Donald Trump’s epic fail in France last weekend, as he sat curled up in a fetal position in his room at the American embassy petulantly sulking over the stunning defeat he was handed by the American people in the U.S. midterm elections on Nov. 6, perceiving the whole world to be laughing and pointing their fingers at him (not far from the truth, actually), was in such ironic contrast to the events surrounding his reason for going there, to commemorate the 100th anniversary of the end of the “War to End All Wars” — World War I.
On the 11th hour of the 11th day of the 11th month of 1918, an Armistice closed the book on one of the most horrific chapters in the modern world history, the four-year Great War, which, of course was not the “War to End All Wars,” as it was called then, but a prelude to what deft historians came to call “the long weekend” of 21 short years between 1918 and 1939, before an even more horrid Second World War broke out. Between the two phases of that one war, over 200 million people in the most developed nations of the world were slaughtered, dismembered and beaten into the bloody soil, counting the soldiers and civilians in combat, the 600,000 horses in the first phase, and the deaths from the Spanish flu, famine, suicides by victims of “shell shock” (what we now call PTSD) and other psychological effects of the horror, genocidal mass murders in concentration camps, wanton crime, drug overdoses, cruelty for cruelty’s sake and the overall political chaos that had been unleashed.
If the 100th anniversary of the Armistice as one inflection point in that horrible era was to have any meaning, it had not to represent any of it as “honorable,” but as an occasion for deep shame and pity, remorse and a rededication to eradicating the foul forces of humanity’s cruel dark side from ever being allowed to swarm over mankind that way again.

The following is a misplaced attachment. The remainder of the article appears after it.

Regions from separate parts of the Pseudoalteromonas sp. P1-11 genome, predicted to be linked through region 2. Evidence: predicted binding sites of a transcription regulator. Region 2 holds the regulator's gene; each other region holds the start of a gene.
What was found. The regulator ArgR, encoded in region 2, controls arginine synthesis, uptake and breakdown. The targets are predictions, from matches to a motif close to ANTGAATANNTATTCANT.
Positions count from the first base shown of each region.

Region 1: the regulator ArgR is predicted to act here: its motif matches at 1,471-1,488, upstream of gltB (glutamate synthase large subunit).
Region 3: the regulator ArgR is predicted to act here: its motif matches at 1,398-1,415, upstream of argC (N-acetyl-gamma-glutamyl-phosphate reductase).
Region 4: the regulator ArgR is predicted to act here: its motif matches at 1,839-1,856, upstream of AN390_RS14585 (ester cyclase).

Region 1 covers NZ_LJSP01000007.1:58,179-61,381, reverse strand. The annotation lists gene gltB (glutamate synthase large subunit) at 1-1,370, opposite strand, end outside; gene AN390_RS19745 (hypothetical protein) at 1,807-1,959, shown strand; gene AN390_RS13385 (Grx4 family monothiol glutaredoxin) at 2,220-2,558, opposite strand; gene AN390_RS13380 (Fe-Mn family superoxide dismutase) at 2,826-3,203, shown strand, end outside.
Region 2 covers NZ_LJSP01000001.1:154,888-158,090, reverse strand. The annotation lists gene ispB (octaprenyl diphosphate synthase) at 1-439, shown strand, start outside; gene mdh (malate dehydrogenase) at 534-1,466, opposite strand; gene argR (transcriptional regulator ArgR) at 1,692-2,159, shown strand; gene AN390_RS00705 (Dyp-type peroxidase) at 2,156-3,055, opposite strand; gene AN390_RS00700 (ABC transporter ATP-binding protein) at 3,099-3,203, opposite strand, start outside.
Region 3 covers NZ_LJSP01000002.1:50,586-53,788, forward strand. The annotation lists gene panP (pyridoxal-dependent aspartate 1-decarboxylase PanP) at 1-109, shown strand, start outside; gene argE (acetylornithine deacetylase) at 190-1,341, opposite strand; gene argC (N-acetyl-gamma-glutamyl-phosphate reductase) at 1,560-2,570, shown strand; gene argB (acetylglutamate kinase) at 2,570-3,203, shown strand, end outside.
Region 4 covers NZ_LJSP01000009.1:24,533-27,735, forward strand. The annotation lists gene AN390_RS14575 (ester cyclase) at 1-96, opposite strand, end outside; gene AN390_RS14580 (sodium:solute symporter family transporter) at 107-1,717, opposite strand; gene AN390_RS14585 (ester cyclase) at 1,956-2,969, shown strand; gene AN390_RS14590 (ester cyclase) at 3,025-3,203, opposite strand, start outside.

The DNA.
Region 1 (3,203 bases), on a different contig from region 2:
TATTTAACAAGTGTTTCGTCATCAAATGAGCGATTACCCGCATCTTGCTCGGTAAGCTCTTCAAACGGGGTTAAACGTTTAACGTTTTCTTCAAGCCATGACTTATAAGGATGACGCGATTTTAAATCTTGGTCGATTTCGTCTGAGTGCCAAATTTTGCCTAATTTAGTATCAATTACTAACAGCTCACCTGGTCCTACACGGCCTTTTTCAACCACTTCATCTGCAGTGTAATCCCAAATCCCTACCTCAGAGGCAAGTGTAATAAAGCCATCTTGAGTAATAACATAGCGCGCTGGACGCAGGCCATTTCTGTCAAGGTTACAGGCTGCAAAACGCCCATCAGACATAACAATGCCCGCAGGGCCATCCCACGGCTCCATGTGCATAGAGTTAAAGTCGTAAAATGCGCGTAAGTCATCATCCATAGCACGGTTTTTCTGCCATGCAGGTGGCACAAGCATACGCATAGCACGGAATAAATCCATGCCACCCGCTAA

But alas, as a civilization, we still have not yet learned to break from the false pomp and ceremony that was used back then to send innocent school boys to die ignominious and excruciatingly painful deaths by the millions in the stinking cesspool trenches of northern France in the name of patriotism and honor.
At that time, 100 years ago, it in fact was America, and America’s president, Woodrow Wilson, who held out the hope of the surviving masses to end all this with a fresh vision of a world at peace, defined by his 14 Points, proposed formation of a League of Nations, riding into Paris in early December 1918, less than a month after the Armistice, on the shoulders, metaphorically, of the 4 million American men he deployed to Europe in April 1917 to finally push the deadlocked conflict to an end, triumphant for Allies and America, and utter defeat for the Axis powers led by Germany.
In breathtaking images from that time the streets of Paris are choked with people cheering Wilson as, at last, their desperate hope and savior. America came through that chapter as the new reigning international representation of mankind’s best chance for an enduring peace to replace the unspeakable horror of what had gone on for four long years before.
The Paris peace talks of 1919 went on for over six months, as representatives of over 30 nations, not including the vanquished Germany, led by Wilson, British prime minister David Lloyd George and French premier Georges Clemenceau, redrew boundaries, carved up extinguished empires and created new nations, all in the noble attempt to establish a brighter future, and as author Margaret McMillan so deftly documented in her New York Times best seller, “Paris 1919, Six Months That Changed the World” (2002).
It was a noble attempt, but still rife with the human disease that caused the Great War in the first place, a prideful male chauvinism that continued insisting on blind, territorial nationalism, the same that current President Trump and Russian President Putin want to revive now by undoing the post-World War II efforts to finally put a stop such excessive evil.
Nicholas Benton may be emailed at email@example.com.